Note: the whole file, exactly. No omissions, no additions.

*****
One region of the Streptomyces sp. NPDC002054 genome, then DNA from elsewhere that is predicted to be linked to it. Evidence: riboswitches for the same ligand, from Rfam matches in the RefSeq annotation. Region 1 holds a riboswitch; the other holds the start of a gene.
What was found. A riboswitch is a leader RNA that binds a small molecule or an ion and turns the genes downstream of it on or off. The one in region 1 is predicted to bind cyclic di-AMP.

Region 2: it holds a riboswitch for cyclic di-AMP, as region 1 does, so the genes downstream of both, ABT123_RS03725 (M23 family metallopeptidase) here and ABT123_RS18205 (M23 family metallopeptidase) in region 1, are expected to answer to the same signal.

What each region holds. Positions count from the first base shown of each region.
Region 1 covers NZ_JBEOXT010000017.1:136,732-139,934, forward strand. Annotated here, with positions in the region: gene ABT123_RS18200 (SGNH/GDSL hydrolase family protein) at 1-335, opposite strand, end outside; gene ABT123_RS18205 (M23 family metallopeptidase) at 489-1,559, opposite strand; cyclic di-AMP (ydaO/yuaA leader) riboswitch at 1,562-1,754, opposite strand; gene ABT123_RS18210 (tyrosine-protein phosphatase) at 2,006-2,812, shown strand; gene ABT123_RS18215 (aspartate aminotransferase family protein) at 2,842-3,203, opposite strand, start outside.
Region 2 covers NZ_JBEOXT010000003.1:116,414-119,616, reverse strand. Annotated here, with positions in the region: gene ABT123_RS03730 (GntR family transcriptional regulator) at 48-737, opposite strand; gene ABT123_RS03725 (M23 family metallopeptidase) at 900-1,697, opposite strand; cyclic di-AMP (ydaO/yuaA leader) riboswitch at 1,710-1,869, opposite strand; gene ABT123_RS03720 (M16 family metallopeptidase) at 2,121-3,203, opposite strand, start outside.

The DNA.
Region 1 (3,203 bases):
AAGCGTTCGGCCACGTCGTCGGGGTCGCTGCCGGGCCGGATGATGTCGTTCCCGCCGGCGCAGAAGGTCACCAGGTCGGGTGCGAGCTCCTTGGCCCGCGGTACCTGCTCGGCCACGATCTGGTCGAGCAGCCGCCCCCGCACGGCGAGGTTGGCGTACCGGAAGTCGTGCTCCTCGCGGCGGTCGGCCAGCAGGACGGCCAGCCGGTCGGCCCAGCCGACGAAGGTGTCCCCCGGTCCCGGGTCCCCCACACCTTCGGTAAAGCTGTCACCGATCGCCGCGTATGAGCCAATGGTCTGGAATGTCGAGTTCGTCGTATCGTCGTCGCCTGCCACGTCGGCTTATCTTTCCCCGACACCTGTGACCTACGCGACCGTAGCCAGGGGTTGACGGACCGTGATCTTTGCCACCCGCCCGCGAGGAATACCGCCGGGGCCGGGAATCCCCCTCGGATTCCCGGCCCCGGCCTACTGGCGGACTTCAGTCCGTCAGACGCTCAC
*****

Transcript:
One region of the Streptomyces sp. NPDC002054 genome, then DNA from elsewhere that is predicted to be linked to it. Evidence: riboswitches for the same ligand, from Rfam matches in the RefSeq annotation. Region 1 holds a riboswitch; the other holds the start of a gene.
What was found. A riboswitch is a leader RNA that binds a small molecule or an ion and turns the genes downstream of it on or off. The one in region 1 is predicted to bind cyclic di-AMP.

Region 2: it holds a riboswitch for cyclic di-AMP, as region 1 does, so the genes downstream of both, ABT123_RS03725 (M23 family metallopeptidase) here and ABT123_RS18205 (M23 family metallopeptidase) in region 1, are expected to answer to the same signal.

What each region holds. Positions count from the first base shown of each region.
Region 1 covers NZ_JBEOXT010000017.1:136,732-139,934, forward strand. Annotated here, with positions in the region: gene ABT123_RS18200 (SGNH/GDSL hydrolase family protein) at 1-335, opposite strand, end outside; gene ABT123_RS18205 (M23 family metallopeptidase) at 489-1,559, opposite strand; cyclic di-AMP (ydaO/yuaA leader) riboswitch at 1,562-1,754, opposite strand; gene ABT123_RS18210 (tyrosine-protein phosphatase) at 2,006-2,812, shown strand; gene ABT123_RS18215 (aspartate aminotransferase family protein) at 2,842-3,203, opposite strand, start outside.
Region 2 covers NZ_JBEOXT010000003.1:116,414-119,616, reverse strand. Annotated here, with positions in the region: gene ABT123_RS03730 (GntR family transcriptional regulator) at 48-737, opposite strand; gene ABT123_RS03725 (M23 family metallopeptidase) at 900-1,697, opposite strand; cyclic di-AMP (ydaO/yuaA leader) riboswitch at 1,710-1,869, opposite strand; gene ABT123_RS03720 (M16 family metallopeptidase) at 2,121-3,203, opposite strand, start outside.

The DNA.
Region 1 (3,203 bases):
AAGCGTTCGGCCACGTCGTCGGGGTCGCTGCCGGGCCGGATGATGTCGTTCCCGCCGGCGCAGAAGGTCACCAGGTCGGGTGCGAGCTCCTTGGCCCGCGGTACCTGCTCGGCCACGATCTGGTCGAGCAGCCGCCCCCGCACGGCGAGGTTGGCGTACCGGAAGTCGTGCTCCTCGCGGCGGTCGGCCAGCAGGACGGCCAGCCGGTCGGCCCAGCCGACGAAGGTGTCCCCCGGTCCCGGGTCCCCCACACCTTCGGTAAAGCTGTCACCGATCGCCGCGTATGAGCCAATGGTCTGGAATGTCGAGTTCGTCGTATCGTCGTCGCCTGCCACGTCGGCTTATCTTTCCCCGACACCTGTGACCTACGCGACCGTAGCCAGGGGTTGACGGACCGTGATCTTTGCCACCCGCCCGCGAGGAATACCGCCGGGGCCGGGAATCCCCCTCGGATTCCCGGCCCCGGCCTACTGGCGGACTTCAGTCCGTCAGACGCTCAC